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EU: A constitutional deadlock and the crisis of the analytical system of/on the EU

In this beginning  of 2006,  the project  of constitutional  treaty  is still at the centre  of most  EU discussions. Does this mean that the process of ratification is being rejuvenated or is it the sign of a profound deadlock in which the EU institutions and political leaders are stuck? What course will follow the EU between today and the June 2006 Summit, a summit first designed to mark the end of the “thinking era” initiated in June 2005?

The answer to these questions depends on three factors out of which the first will be analysed in this issue of the ‘GlobalEurope Anticipation Bulletin’ (GEAB) :

  1. the capacity  of each member  state to determine  a strategy  concerning  the future of the constitutional project
  2. the capacity of the various European institutional players (EU and member states’ institutions) to converge on this subject
  3. the possibility to identify politically realistic solutions integrating the objective consequences of the French and Dutch « Noes ».

The  failure  of the  constitutional  ratification  process  initiated  in 2004  indeed  proved  that  some elements, previously regarded as key factors, were no longer relevant, such as those declarations of intent made by political leaders and governments, or such as those publications released by the EU institutions and some related “authorized bodies” located either in Brussels or in our national capitals. All of them were convergent  before the French and Dutch referenda,  even in their analyses of a potential « No » (when these existed at the beginning of 2005) which concluded to the fact that « No- ist » countries were doomed be isolated amidst a fast and massive wave of ratification in the other member-states.  Every  one  knows  what  actually  happened;  and  today’s  EU  is  still  sunk  in  the unforeseen (though not unpredictable, as proved by Europe 2020) of the May-June 2005 referenda.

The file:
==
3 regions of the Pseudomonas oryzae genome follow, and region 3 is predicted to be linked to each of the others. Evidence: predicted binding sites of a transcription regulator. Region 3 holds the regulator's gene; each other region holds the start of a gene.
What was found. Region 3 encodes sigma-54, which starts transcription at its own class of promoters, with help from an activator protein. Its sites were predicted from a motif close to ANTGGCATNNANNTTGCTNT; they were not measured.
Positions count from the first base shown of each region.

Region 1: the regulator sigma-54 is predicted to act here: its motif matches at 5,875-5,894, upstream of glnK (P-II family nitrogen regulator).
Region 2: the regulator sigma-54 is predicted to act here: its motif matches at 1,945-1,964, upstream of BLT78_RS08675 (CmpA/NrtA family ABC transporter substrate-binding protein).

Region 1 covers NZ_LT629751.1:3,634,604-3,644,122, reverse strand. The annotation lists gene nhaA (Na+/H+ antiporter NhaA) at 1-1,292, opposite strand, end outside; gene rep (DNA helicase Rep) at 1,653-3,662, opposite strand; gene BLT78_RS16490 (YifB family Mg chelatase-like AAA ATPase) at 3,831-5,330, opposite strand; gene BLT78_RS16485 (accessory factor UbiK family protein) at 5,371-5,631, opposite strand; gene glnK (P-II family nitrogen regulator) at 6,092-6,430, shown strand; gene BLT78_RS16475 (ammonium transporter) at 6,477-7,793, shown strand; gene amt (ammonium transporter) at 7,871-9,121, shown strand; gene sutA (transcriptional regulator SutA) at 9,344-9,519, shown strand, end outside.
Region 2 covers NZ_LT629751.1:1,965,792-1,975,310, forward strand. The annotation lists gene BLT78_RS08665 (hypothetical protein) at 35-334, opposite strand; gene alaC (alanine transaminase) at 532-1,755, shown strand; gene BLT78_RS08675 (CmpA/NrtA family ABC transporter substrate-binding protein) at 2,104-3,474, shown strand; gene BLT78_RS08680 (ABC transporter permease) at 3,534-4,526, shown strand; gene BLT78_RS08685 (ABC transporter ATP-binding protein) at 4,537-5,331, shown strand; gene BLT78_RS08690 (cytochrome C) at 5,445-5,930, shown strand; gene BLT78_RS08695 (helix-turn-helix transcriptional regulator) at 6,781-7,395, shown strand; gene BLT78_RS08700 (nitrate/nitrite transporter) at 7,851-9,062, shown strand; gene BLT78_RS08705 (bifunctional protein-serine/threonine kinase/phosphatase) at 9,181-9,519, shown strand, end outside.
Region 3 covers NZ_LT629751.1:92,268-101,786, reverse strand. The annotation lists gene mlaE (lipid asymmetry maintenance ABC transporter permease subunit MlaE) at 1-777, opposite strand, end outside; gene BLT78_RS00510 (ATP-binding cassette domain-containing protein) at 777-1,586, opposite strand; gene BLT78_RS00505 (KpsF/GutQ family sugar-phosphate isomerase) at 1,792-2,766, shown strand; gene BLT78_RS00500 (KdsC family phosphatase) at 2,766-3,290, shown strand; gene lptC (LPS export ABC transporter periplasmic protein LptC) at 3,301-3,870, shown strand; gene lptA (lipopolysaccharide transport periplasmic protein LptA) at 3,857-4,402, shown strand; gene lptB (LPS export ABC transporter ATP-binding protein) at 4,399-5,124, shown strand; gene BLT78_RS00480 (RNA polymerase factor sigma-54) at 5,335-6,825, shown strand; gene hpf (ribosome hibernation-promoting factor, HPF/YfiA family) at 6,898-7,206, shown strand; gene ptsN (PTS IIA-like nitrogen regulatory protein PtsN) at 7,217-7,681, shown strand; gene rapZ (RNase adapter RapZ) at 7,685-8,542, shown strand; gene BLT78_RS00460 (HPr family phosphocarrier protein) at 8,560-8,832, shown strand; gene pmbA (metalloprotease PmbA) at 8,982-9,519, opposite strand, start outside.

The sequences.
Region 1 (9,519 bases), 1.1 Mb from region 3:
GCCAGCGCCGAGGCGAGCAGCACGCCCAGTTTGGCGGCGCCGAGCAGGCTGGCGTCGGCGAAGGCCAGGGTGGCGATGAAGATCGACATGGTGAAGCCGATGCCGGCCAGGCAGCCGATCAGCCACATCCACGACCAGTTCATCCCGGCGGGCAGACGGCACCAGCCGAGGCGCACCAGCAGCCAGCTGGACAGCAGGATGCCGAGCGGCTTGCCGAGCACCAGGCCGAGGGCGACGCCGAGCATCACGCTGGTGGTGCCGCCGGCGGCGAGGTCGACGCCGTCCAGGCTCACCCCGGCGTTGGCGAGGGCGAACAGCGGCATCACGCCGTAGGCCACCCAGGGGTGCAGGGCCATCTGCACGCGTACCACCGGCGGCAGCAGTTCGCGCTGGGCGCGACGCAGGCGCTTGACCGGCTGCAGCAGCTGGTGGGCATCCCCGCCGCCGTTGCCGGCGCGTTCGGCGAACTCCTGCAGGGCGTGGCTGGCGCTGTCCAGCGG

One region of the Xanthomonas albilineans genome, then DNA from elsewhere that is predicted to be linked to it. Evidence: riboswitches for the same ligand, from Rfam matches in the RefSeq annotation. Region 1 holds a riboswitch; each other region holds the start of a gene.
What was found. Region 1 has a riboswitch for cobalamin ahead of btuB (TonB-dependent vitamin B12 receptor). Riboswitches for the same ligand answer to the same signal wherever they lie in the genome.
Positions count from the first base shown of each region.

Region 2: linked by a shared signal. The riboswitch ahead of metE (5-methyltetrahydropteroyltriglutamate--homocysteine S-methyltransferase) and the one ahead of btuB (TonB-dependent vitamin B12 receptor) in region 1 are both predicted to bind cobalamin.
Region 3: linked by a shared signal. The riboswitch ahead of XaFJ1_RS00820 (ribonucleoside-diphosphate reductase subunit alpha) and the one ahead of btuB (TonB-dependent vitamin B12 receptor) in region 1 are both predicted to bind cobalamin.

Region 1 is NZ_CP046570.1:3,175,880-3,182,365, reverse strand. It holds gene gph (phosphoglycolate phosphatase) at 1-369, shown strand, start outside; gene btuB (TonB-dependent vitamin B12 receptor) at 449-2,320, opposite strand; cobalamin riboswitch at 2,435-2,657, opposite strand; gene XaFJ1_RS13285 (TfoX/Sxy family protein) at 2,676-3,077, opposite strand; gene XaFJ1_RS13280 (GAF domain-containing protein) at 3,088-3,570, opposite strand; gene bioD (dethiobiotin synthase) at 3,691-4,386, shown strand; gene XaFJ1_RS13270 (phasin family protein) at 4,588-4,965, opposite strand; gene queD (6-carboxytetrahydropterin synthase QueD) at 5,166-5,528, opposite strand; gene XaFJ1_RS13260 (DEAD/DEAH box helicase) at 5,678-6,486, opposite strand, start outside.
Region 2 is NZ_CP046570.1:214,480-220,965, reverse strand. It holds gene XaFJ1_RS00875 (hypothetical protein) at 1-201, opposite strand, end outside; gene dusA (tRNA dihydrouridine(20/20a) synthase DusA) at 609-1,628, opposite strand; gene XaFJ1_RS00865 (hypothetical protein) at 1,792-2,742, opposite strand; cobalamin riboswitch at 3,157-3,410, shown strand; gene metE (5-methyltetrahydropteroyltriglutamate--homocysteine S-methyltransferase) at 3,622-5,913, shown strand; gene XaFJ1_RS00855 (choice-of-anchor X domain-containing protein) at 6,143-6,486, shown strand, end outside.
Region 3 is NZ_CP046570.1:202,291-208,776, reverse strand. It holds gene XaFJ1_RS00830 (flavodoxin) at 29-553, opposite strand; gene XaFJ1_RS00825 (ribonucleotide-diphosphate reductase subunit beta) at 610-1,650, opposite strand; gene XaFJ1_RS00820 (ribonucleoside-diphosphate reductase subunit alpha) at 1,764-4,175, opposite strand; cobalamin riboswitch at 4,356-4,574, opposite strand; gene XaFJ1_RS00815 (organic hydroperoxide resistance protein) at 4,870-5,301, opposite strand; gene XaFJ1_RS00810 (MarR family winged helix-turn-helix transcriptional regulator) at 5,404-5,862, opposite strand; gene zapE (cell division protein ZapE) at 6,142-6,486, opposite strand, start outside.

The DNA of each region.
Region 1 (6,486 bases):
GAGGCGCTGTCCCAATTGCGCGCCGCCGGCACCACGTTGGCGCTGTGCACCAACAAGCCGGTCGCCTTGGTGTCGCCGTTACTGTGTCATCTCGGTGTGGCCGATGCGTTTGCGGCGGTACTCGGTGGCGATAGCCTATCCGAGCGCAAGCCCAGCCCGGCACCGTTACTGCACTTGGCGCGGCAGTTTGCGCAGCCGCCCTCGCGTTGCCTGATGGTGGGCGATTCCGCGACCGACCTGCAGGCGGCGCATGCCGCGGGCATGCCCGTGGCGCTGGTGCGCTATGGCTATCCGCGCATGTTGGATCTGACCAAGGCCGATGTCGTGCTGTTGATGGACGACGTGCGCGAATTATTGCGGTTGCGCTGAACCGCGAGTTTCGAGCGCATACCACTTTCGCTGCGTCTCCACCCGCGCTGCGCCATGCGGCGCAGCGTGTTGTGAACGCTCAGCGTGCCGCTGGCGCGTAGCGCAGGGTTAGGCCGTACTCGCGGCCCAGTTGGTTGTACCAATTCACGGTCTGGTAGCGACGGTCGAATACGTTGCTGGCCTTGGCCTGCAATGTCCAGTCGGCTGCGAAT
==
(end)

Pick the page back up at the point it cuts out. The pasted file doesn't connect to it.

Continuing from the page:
We can thus consider  that one of the first consequences  of the French and Dutch “Noes” is the opening of a crisis of legitimacy of the entire analytical system of / on the European Union. The latter was indeed completely mistaken on a central subject. From an easily predictable project, the EU all of a sudden turned into a process defeating the quasi-totality of the resources specialized in the analysis of its evolution.

This situation generated a double paradox:

. on the one hand, it triggered an interest, an increased need, to anticipate future events suddenly appearing more uncertain and unknowable due to the crisis initiated by those referenda
. on the other hand, the analysis and prospective system used for decades to envisage the evolution
. of the EU was largely discredited as being capable of providing reliable information… Read more in the GEAB No 1 / 16.01.2006

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